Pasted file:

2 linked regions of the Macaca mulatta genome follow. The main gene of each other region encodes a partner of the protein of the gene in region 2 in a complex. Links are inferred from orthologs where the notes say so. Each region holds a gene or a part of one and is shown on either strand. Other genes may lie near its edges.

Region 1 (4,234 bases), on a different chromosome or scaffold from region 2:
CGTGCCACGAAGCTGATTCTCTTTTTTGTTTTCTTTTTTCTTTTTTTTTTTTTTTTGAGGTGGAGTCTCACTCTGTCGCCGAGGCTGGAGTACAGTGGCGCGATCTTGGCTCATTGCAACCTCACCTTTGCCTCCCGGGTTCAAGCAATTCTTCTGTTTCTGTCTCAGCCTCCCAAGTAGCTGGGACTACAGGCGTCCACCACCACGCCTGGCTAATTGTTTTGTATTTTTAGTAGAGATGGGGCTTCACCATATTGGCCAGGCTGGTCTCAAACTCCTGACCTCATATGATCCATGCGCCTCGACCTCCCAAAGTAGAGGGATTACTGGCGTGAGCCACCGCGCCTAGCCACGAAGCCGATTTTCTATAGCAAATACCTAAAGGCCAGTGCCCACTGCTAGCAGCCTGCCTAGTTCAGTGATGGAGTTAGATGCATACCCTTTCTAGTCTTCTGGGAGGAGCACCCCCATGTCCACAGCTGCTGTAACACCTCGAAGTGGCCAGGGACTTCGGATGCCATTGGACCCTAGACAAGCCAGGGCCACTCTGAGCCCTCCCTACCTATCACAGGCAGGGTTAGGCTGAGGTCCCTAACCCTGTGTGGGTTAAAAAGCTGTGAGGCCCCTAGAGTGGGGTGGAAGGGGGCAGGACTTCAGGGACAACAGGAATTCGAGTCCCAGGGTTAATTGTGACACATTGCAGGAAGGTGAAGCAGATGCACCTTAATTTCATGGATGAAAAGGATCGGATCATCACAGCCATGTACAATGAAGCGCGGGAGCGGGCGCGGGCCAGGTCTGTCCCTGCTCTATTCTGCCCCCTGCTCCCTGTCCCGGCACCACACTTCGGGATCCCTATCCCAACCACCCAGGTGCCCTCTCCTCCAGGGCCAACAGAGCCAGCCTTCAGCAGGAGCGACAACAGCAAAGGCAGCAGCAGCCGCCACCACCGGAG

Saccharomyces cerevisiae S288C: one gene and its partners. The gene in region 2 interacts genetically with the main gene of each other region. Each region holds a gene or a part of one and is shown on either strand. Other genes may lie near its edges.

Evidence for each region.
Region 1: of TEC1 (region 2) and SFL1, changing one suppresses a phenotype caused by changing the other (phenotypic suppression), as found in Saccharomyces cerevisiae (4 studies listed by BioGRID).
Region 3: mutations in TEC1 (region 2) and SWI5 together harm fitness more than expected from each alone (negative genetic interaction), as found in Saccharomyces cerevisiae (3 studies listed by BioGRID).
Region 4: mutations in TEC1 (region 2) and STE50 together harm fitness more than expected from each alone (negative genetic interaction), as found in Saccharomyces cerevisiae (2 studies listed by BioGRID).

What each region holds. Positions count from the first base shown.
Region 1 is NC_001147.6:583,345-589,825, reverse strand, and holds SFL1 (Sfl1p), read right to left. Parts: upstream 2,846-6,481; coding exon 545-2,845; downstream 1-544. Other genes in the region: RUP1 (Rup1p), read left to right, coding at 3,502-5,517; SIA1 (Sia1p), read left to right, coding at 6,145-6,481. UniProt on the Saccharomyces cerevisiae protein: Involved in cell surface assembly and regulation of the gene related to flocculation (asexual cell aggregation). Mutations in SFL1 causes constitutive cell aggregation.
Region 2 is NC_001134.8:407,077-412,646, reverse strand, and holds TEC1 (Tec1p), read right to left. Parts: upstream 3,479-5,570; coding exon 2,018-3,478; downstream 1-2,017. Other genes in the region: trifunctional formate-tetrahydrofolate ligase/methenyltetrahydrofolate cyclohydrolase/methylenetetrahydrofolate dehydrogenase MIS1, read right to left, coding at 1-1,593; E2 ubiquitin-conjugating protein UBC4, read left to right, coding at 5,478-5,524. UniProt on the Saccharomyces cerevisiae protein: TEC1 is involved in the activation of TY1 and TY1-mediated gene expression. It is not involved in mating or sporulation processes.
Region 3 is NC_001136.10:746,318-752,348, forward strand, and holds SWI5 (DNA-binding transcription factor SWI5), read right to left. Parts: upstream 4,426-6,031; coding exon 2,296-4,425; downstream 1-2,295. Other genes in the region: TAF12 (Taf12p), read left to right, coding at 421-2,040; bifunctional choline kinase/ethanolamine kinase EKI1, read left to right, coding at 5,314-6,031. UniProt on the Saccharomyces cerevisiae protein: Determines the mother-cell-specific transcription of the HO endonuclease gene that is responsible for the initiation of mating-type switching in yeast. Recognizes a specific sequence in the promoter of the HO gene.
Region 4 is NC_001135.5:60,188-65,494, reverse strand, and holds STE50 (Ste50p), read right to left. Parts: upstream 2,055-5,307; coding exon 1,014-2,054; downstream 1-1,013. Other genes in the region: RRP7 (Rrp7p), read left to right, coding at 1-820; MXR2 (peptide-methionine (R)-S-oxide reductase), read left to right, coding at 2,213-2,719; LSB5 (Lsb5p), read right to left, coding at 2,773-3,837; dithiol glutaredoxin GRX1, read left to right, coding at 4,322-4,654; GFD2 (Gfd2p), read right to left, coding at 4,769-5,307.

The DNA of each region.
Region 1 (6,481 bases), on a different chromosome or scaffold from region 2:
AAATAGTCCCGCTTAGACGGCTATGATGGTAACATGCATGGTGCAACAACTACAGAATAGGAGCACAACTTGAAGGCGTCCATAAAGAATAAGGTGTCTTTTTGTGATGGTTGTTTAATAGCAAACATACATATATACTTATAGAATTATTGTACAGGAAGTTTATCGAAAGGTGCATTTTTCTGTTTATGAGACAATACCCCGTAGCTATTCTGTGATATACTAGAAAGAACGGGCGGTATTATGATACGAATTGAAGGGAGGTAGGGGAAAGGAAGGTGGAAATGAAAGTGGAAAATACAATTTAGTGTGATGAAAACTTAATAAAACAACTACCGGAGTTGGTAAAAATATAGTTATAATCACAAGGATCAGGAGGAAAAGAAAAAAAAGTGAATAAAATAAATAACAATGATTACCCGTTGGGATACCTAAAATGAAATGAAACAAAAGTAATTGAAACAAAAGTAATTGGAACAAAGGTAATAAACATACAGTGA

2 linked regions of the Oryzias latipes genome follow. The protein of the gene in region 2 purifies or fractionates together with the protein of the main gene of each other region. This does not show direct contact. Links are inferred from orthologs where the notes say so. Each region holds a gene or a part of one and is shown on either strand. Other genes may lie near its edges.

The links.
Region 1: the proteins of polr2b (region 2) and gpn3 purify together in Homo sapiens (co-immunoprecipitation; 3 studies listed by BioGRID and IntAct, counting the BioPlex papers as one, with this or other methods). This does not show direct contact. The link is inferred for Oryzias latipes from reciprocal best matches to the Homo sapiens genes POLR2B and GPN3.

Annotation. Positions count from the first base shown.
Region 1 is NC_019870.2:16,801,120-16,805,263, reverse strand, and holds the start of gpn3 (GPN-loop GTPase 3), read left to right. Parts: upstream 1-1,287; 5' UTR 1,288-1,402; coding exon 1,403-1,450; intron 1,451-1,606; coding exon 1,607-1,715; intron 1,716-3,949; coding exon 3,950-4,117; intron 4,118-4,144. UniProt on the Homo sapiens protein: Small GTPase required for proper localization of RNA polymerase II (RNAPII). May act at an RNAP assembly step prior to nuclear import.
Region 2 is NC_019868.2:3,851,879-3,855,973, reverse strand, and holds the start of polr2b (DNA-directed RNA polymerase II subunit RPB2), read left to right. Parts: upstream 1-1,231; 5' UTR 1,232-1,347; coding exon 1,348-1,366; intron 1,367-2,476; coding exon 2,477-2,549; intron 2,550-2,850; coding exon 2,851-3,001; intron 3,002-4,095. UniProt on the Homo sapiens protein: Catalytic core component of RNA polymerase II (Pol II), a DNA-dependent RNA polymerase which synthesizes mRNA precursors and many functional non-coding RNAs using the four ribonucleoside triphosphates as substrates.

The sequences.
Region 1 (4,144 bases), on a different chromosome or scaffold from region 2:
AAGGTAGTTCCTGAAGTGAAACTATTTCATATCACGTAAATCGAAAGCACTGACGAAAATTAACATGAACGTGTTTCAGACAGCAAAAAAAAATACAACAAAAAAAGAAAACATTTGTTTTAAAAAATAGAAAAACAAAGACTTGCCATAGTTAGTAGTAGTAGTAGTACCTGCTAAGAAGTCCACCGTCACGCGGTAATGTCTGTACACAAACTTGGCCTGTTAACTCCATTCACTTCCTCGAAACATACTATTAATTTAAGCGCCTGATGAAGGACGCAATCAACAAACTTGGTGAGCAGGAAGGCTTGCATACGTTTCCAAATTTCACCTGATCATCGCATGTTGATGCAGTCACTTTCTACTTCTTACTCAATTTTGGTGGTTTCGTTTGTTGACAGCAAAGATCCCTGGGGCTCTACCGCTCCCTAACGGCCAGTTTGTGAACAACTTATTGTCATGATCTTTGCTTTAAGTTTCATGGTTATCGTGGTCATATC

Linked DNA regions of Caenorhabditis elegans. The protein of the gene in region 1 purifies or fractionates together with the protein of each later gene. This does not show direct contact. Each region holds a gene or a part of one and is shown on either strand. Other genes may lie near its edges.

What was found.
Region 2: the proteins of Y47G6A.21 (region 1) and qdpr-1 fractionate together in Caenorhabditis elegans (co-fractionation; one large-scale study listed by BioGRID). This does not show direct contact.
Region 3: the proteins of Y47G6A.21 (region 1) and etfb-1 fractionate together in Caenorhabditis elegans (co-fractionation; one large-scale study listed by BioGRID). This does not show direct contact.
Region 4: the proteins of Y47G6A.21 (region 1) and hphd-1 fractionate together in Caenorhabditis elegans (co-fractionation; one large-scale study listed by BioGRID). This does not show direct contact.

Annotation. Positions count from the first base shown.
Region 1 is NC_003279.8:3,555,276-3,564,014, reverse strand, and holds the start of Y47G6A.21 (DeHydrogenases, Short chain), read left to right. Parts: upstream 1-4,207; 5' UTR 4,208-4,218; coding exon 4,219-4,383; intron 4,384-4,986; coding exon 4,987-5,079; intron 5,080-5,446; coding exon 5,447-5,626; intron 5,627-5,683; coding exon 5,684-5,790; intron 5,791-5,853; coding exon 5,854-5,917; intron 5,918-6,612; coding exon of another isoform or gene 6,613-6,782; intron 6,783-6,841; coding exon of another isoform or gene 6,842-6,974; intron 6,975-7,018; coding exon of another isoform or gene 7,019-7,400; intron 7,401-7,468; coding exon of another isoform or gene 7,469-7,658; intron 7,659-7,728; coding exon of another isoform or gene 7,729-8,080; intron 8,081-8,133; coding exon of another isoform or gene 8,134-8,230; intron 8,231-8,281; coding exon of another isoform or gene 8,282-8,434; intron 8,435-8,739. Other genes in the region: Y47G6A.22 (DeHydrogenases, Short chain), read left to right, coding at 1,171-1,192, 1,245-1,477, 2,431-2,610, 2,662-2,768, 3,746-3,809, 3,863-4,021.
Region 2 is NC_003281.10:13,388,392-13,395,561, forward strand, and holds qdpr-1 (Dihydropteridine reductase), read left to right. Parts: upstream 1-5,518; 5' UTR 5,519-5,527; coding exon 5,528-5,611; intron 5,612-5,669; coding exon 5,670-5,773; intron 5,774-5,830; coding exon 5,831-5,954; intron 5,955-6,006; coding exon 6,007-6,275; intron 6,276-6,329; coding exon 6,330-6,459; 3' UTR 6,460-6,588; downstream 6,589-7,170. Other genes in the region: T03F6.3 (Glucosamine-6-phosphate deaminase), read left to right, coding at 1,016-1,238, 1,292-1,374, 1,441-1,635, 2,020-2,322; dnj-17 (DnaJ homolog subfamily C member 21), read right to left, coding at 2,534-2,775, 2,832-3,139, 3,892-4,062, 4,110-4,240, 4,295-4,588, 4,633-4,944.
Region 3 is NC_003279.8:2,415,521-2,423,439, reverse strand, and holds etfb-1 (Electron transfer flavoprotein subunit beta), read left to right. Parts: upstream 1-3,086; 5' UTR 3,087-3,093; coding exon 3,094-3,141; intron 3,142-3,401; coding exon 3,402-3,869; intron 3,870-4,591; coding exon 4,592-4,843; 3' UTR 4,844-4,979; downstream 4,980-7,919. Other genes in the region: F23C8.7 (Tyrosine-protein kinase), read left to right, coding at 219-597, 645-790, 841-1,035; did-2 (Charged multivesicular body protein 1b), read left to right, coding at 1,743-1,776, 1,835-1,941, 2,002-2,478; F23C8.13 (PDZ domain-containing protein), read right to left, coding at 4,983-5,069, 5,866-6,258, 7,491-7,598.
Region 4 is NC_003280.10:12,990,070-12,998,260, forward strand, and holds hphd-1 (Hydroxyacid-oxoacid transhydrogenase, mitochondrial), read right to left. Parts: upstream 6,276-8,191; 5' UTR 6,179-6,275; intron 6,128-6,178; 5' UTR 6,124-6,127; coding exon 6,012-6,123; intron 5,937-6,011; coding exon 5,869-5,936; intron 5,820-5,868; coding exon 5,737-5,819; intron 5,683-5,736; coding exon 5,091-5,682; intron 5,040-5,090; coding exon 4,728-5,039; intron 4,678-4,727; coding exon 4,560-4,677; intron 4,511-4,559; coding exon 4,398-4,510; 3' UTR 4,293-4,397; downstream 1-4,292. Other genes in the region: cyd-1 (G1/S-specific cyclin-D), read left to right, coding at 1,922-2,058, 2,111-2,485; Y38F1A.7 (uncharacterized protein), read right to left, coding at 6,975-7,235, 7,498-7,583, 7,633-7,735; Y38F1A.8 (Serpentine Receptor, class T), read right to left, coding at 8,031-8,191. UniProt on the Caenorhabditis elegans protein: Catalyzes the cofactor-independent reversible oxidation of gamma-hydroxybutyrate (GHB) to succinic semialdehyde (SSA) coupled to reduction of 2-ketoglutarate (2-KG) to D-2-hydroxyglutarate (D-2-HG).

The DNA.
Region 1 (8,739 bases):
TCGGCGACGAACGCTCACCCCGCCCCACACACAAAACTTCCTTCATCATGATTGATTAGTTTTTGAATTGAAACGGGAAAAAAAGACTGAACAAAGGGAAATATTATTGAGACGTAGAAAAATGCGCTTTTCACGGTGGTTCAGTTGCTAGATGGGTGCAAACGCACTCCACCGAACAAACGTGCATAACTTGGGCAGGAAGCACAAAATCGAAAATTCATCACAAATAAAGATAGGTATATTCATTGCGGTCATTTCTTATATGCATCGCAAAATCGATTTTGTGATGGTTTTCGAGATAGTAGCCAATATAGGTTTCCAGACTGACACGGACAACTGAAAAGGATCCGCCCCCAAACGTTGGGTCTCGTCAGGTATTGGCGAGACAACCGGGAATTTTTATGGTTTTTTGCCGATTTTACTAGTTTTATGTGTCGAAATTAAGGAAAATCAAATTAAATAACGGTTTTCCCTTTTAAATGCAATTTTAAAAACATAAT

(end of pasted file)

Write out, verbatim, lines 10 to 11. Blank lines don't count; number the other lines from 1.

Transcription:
Region 1 is NC_001147.6:583,345-589,825, reverse strand, and holds SFL1 (Sfl1p), read right to left. Parts: upstream 2,846-6,481; coding exon 545-2,845; downstream 1-544. Other genes in the region: RUP1 (Rup1p), read left to right, coding at 3,502-5,517; SIA1 (Sia1p), read left to right, coding at 6,145-6,481. UniProt on the Saccharomyces cerevisiae protein: Involved in cell surface assembly and regulation of the gene related to flocculation (asexual cell aggregation). Mutations in SFL1 causes constitutive cell aggregation.
Region 2 is NC_001134.8:407,077-412,646, reverse strand, and holds TEC1 (Tec1p), read right to left. Parts: upstream 3,479-5,570; coding exon 2,018-3,478; downstream 1-2,017. Other genes in the region: trifunctional formate-tetrahydrofolate ligase/methenyltetrahydrofolate cyclohydrolase/methylenetetrahydrofolate dehydrogenase MIS1, read right to left, coding at 1-1,593; E2 ubiquitin-conjugating protein UBC4, read left to right, coding at 5,478-5,524. UniProt on the Saccharomyces cerevisiae protein: TEC1 is involved in the activation of TY1 and TY1-mediated gene expression. It is not involved in mating or sporulation processes.